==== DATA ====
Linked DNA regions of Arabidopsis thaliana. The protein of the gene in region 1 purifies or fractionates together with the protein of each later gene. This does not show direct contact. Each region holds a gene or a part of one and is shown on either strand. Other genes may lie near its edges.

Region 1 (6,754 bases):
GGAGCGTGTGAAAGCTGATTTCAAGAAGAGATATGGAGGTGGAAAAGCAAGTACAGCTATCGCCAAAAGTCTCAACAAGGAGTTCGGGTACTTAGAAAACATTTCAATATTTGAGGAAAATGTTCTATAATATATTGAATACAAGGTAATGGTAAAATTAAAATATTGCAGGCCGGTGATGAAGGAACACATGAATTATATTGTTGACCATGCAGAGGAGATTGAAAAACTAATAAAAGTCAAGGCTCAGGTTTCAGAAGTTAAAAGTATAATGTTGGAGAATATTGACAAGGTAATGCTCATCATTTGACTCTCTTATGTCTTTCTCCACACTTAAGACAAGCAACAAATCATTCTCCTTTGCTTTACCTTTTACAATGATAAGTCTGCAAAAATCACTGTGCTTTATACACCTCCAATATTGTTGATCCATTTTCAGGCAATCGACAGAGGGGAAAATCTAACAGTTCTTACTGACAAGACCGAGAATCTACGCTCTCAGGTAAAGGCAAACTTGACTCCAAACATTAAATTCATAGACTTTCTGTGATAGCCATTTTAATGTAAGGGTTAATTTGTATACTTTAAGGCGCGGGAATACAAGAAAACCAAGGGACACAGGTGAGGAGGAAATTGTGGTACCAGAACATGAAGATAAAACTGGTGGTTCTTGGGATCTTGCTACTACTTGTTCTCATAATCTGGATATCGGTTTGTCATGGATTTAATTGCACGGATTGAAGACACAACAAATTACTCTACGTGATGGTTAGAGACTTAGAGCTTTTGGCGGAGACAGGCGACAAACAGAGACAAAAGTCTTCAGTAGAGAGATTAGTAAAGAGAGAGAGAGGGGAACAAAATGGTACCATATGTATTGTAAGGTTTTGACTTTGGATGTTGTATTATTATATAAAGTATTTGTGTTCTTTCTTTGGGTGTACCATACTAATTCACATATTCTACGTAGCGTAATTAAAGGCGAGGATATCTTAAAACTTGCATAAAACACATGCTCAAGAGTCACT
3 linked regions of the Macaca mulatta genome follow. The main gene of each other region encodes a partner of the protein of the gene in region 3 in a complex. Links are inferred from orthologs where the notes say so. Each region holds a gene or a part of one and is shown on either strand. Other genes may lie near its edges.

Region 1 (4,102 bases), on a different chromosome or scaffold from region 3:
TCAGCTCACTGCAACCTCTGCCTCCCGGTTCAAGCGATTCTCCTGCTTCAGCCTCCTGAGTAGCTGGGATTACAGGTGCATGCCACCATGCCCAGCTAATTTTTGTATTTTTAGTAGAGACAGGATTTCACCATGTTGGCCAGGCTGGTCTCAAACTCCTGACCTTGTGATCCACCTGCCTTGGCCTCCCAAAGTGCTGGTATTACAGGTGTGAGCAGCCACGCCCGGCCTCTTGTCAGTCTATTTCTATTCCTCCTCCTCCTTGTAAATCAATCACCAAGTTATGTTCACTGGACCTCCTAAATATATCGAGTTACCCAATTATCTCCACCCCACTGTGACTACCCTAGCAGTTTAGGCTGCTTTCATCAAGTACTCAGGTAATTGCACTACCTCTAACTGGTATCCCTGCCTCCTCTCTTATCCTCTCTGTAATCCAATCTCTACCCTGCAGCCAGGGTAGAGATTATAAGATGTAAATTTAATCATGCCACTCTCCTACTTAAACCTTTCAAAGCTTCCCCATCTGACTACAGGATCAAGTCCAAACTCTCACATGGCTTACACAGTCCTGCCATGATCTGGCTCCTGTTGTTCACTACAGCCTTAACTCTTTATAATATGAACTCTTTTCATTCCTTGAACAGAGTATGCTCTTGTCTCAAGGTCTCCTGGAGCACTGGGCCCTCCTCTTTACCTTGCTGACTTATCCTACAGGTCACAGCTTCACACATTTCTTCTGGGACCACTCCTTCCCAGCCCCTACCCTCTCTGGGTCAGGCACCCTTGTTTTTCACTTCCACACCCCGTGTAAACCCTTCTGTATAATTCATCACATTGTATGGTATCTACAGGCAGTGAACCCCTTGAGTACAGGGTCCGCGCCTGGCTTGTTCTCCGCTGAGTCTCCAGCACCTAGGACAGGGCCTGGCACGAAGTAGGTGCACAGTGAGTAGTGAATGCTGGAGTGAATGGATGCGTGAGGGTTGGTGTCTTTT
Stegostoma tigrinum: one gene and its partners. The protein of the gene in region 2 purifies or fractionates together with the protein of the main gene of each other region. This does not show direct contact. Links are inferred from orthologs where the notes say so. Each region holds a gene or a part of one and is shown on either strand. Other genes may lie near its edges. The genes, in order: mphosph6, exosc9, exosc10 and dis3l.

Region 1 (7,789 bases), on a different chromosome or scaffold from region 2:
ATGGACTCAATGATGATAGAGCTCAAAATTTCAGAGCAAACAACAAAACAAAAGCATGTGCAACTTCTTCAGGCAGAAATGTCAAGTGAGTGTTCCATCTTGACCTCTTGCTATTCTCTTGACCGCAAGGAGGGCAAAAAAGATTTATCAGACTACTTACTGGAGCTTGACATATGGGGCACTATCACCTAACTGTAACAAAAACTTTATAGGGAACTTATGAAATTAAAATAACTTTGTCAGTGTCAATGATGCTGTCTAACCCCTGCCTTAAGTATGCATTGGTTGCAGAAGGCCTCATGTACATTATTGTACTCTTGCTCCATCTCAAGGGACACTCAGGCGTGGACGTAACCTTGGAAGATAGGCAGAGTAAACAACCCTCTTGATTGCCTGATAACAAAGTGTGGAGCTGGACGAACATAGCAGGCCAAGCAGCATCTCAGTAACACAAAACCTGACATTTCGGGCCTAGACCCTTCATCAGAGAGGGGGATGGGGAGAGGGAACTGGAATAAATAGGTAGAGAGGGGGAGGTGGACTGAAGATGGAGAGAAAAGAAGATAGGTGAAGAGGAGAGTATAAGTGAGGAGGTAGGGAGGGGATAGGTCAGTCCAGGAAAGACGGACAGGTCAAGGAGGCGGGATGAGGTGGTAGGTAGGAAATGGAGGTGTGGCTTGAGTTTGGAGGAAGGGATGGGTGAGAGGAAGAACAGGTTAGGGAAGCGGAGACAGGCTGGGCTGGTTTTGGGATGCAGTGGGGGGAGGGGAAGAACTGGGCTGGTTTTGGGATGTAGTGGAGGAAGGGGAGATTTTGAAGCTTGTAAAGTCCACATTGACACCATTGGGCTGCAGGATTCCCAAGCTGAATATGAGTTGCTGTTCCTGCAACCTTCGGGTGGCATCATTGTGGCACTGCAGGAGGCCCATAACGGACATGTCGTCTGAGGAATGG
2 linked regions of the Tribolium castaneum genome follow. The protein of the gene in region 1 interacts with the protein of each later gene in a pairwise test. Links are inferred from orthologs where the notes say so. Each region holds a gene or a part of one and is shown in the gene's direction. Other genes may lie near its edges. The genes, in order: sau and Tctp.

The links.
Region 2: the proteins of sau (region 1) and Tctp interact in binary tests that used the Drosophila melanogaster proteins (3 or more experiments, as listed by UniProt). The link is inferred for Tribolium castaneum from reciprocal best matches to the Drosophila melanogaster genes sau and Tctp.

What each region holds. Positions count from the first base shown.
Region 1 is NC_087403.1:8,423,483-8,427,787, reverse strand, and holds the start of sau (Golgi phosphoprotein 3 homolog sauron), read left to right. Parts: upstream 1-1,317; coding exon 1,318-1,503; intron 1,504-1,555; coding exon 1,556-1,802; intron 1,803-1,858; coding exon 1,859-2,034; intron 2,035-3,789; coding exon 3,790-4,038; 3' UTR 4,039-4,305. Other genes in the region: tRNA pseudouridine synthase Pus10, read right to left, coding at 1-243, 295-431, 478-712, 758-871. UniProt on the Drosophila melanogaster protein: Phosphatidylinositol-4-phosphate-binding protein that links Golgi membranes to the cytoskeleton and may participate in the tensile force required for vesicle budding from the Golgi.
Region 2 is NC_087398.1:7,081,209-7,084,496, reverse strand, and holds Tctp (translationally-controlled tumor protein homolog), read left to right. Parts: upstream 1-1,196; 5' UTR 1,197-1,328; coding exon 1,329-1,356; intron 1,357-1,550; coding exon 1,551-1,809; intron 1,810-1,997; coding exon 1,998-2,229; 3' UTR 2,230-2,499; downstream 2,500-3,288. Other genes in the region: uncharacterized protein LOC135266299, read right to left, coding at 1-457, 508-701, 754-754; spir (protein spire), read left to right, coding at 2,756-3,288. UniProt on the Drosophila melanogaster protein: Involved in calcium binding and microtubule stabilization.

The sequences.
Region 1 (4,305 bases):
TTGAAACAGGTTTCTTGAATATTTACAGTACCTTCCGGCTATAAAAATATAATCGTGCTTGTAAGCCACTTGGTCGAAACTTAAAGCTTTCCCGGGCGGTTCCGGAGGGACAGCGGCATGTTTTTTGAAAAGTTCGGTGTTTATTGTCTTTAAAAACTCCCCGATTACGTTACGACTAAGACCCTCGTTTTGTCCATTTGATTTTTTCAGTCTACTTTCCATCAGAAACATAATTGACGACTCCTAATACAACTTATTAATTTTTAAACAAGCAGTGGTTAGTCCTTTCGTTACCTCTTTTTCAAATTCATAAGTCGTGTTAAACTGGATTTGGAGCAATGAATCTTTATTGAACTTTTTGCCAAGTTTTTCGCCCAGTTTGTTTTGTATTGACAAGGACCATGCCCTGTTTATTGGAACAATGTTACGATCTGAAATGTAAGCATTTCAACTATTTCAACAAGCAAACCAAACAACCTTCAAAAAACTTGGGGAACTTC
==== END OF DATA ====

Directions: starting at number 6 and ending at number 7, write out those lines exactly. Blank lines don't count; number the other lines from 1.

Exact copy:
TCAGCTCACTGCAACCTCTGCCTCCCGGTTCAAGCGATTCTCCTGCTTCAGCCTCCTGAGTAGCTGGGATTACAGGTGCATGCCACCATGCCCAGCTAATTTTTGTATTTTTAGTAGAGACAGGATTTCACCATGTTGGCCAGGCTGGTCTCAAACTCCTGACCTTGTGATCCACCTGCCTTGGCCTCCCAAAGTGCTGGTATTACAGGTGTGAGCAGCCACGCCCGGCCTCTTGTCAGTCTATTTCTATTCCTCCTCCTCCTTGTAAATCAATCACCAAGTTATGTTCACTGGACCTCCTAAATATATCGAGTTACCCAATTATCTCCACCCCACTGTGACTACCCTAGCAGTTTAGGCTGCTTTCATCAAGTACTCAGGTAATTGCACTACCTCTAACTGGTATCCCTGCCTCCTCTCTTATCCTCTCTGTAATCCAATCTCTACCCTGCAGCCAGGGTAGAGATTATAAGATGTAAATTTAATCATGCCACTCTCCTACTTAAACCTTTCAAAGCTTCCCCATCTGACTACAGGATCAAGTCCAAACTCTCACATGGCTTACACAGTCCTGCCATGATCTGGCTCCTGTTGTTCACTACAGCCTTAACTCTTTATAATATGAACTCTTTTCATTCCTTGAACAGAGTATGCTCTTGTCTCAAGGTCTCCTGGAGCACTGGGCCCTCCTCTTTACCTTGCTGACTTATCCTACAGGTCACAGCTTCACACATTTCTTCTGGGACCACTCCTTCCCAGCCCCTACCCTCTCTGGGTCAGGCACCCTTGTTTTTCACTTCCACACCCCGTGTAAACCCTTCTGTATAATTCATCACATTGTATGGTATCTACAGGCAGTGAACCCCTTGAGTACAGGGTCCGCGCCTGGCTTGTTCTCCGCTGAGTCTCCAGCACCTAGGACAGGGCCTGGCACGAAGTAGGTGCACAGTGAGTAGTGAATGCTGGAGTGAATGGATGCGTGAGGGTTGGTGTCTTTT
Stegostoma tigrinum: one gene and its partners. The protein of the gene in region 2 purifies or fractionates together with the protein of the main gene of each other region. This does not show direct contact. Links are inferred from orthologs where the notes say so. Each region holds a gene or a part of one and is shown on either strand. Other genes may lie near its edges. The genes, in order: mphosph6, exosc9, exosc10 and dis3l.